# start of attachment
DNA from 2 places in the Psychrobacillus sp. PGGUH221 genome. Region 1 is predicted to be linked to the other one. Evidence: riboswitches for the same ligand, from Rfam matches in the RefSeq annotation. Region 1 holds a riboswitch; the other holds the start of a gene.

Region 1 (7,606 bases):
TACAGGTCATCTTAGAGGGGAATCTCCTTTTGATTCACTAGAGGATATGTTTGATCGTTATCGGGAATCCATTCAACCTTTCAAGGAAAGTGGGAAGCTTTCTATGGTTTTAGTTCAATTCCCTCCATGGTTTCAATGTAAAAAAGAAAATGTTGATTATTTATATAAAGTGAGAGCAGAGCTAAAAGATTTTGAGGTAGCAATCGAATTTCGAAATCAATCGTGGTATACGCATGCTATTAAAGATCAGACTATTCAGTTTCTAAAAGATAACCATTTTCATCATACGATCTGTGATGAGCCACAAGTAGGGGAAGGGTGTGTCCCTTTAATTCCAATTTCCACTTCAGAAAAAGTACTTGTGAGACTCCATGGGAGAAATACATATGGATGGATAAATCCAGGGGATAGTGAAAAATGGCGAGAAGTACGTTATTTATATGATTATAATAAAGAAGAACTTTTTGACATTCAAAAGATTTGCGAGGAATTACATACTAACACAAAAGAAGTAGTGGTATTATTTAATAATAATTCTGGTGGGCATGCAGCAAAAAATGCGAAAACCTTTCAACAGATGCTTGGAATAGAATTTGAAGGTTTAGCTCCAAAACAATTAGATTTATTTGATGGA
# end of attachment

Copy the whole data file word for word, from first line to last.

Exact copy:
DNA from 2 places in the Psychrobacillus sp. PGGUH221 genome. Region 1 is predicted to be linked to the other one. Evidence: riboswitches for the same ligand, from Rfam matches in the RefSeq annotation. Region 1 holds a riboswitch; the other holds the start of a gene.

Region 1 (7,606 bases):
TACAGGTCATCTTAGAGGGGAATCTCCTTTTGATTCACTAGAGGATATGTTTGATCGTTATCGGGAATCCATTCAACCTTTCAAGGAAAGTGGGAAGCTTTCTATGGTTTTAGTTCAATTCCCTCCATGGTTTCAATGTAAAAAAGAAAATGTTGATTATTTATATAAAGTGAGAGCAGAGCTAAAAGATTTTGAGGTAGCAATCGAATTTCGAAATCAATCGTGGTATACGCATGCTATTAAAGATCAGACTATTCAGTTTCTAAAAGATAACCATTTTCATCATACGATCTGTGATGAGCCACAAGTAGGGGAAGGGTGTGTCCCTTTAATTCCAATTTCCACTTCAGAAAAAGTACTTGTGAGACTCCATGGGAGAAATACATATGGATGGATAAATCCAGGGGATAGTGAAAAATGGCGAGAAGTACGTTATTTATATGATTATAATAAAGAAGAACTTTTTGACATTCAAAAGATTTGCGAGGAATTACATACTAACACAAAAGAAGTAGTGGTATTATTTAATAATAATTCTGGTGGGCATGCAGCAAAAAATGCGAAAACCTTTCAACAGATGCTTGGAATAGAATTTGAAGGTTTAGCTCCAAAACAATTAGATTTATTTGATGGA